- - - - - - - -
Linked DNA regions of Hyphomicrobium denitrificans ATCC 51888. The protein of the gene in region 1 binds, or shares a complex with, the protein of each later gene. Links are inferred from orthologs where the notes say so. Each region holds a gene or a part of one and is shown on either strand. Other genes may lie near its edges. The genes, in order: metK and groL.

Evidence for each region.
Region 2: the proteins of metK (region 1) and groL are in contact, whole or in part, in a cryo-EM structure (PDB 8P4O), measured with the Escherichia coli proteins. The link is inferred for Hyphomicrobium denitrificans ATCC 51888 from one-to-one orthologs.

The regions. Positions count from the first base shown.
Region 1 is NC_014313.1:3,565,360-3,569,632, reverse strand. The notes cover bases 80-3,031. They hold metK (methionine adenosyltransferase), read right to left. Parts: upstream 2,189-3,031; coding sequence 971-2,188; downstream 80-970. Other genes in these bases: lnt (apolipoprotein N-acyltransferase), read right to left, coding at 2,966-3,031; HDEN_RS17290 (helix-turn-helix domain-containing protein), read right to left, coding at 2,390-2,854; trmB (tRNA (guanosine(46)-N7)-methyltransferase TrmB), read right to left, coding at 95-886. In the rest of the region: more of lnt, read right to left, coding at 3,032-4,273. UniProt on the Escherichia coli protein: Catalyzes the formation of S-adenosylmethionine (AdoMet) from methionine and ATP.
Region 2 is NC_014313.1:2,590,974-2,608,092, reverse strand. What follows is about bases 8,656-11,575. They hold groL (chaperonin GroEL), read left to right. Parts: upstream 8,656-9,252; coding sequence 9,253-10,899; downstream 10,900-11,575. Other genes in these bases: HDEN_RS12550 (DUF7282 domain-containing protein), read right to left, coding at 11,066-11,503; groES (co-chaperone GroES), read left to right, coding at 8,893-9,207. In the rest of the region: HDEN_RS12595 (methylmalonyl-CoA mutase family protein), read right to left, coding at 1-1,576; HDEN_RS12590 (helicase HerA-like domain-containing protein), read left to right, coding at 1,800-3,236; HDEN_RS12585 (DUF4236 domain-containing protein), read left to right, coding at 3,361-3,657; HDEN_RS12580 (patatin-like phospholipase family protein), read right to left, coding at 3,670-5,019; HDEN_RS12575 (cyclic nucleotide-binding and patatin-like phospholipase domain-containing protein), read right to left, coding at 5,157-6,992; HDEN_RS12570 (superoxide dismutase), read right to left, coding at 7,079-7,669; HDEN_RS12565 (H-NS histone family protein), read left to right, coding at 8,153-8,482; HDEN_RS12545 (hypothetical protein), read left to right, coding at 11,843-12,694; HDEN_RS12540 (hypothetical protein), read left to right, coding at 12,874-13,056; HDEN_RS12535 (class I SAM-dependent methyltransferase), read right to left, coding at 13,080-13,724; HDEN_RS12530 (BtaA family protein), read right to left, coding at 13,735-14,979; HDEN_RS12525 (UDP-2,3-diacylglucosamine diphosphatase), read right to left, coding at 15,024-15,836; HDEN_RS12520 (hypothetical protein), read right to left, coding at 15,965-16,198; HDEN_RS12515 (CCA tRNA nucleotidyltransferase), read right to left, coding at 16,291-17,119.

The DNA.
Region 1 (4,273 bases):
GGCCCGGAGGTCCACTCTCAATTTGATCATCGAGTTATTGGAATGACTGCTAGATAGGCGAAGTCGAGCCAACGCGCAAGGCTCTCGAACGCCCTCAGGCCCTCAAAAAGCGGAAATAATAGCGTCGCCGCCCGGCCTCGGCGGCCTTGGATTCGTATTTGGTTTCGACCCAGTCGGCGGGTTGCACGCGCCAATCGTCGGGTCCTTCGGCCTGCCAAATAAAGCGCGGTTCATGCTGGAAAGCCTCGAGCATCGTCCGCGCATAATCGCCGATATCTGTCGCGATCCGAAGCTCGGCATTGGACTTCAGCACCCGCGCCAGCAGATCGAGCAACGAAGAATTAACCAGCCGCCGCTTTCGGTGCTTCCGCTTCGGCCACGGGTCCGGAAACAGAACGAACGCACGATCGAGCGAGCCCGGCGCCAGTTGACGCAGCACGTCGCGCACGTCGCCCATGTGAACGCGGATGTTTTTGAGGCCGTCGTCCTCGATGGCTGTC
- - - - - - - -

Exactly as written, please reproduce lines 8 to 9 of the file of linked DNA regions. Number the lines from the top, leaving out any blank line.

Region 1 (4,273 bases):
GGCCCGGAGGTCCACTCTCAATTTGATCATCGAGTTATTGGAATGACTGCTAGATAGGCGAAGTCGAGCCAACGCGCAAGGCTCTCGAACGCCCTCAGGCCCTCAAAAAGCGGAAATAATAGCGTCGCCGCCCGGCCTCGGCGGCCTTGGATTCGTATTTGGTTTCGACCCAGTCGGCGGGTTGCACGCGCCAATCGTCGGGTCCTTCGGCCTGCCAAATAAAGCGCGGTTCATGCTGGAAAGCCTCGAGCATCGTCCGCGCATAATCGCCGATATCTGTCGCGATCCGAAGCTCGGCATTGGACTTCAGCACCCGCGCCAGCAGATCGAGCAACGAAGAATTAACCAGCCGCCGCTTTCGGTGCTTCCGCTTCGGCCACGGGTCCGGAAACAGAACGAACGCACGATCGAGCGAGCCCGGCGCCAGTTGACGCAGCACGTCGCGCACGTCGCCCATGTGAACGCGGATGTTTTTGAGGCCGTCGTCCTCGATGGCTGTC